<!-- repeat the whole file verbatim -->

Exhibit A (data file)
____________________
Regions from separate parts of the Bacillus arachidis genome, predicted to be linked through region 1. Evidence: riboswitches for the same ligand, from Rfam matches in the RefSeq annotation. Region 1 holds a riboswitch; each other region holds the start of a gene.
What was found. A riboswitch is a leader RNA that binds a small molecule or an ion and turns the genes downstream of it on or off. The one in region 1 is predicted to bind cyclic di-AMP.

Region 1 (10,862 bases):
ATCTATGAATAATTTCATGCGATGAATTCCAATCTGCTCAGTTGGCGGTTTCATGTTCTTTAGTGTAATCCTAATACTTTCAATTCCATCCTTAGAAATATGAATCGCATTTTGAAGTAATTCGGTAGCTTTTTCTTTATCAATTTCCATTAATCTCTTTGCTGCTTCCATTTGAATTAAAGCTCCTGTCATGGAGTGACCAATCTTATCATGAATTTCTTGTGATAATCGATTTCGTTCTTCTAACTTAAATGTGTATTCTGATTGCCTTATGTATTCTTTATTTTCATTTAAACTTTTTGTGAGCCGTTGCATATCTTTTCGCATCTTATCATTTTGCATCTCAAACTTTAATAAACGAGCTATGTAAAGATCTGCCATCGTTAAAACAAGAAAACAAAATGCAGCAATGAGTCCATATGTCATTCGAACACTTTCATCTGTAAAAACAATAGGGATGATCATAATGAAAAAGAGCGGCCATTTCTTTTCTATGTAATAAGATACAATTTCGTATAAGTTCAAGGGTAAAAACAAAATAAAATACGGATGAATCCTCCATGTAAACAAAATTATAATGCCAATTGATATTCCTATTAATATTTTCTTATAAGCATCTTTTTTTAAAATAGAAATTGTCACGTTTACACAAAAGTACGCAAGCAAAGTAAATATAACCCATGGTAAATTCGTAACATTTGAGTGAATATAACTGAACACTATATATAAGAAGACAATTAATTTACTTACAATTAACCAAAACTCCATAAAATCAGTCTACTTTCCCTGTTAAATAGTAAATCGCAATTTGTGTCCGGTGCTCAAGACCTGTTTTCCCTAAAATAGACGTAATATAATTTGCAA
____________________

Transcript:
Regions from separate parts of the Bacillus arachidis genome, predicted to be linked through region 1. Evidence: riboswitches for the same ligand, from Rfam matches in the RefSeq annotation. Region 1 holds a riboswitch; each other region holds the start of a gene.
What was found. A riboswitch is a leader RNA that binds a small molecule or an ion and turns the genes downstream of it on or off. The one in region 1 is predicted to bind cyclic di-AMP.

Region 1 (10,862 bases):
ATCTATGAATAATTTCATGCGATGAATTCCAATCTGCTCAGTTGGCGGTTTCATGTTCTTTAGTGTAATCCTAATACTTTCAATTCCATCCTTAGAAATATGAATCGCATTTTGAAGTAATTCGGTAGCTTTTTCTTTATCAATTTCCATTAATCTCTTTGCTGCTTCCATTTGAATTAAAGCTCCTGTCATGGAGTGACCAATCTTATCATGAATTTCTTGTGATAATCGATTTCGTTCTTCTAACTTAAATGTGTATTCTGATTGCCTTATGTATTCTTTATTTTCATTTAAACTTTTTGTGAGCCGTTGCATATCTTTTCGCATCTTATCATTTTGCATCTCAAACTTTAATAAACGAGCTATGTAAAGATCTGCCATCGTTAAAACAAGAAAACAAAATGCAGCAATGAGTCCATATGTCATTCGAACACTTTCATCTGTAAAAACAATAGGGATGATCATAATGAAAAAGAGCGGCCATTTCTTTTCTATGTAATAAGATACAATTTCGTATAAGTTCAAGGGTAAAAACAAAATAAAATACGGATGAATCCTCCATGTAAACAAAATTATAATGCCAATTGATATTCCTATTAATATTTTCTTATAAGCATCTTTTTTTAAAATAGAAATTGTCACGTTTACACAAAAGTACGCAAGCAAAGTAAATATAACCCATGGTAAATTCGTAACATTTGAGTGAATATAACTGAACACTATATATAAGAAGACAATTAATTTACTTACAATTAACCAAAACTCCATAAAATCAGTCTACTTTCCCTGTTAAATAGTAAATCGCAATTTGTGTCCGGTGCTCAAGACCTGTTTTCCCTAAAATAGACGTAATATAATTTGCAA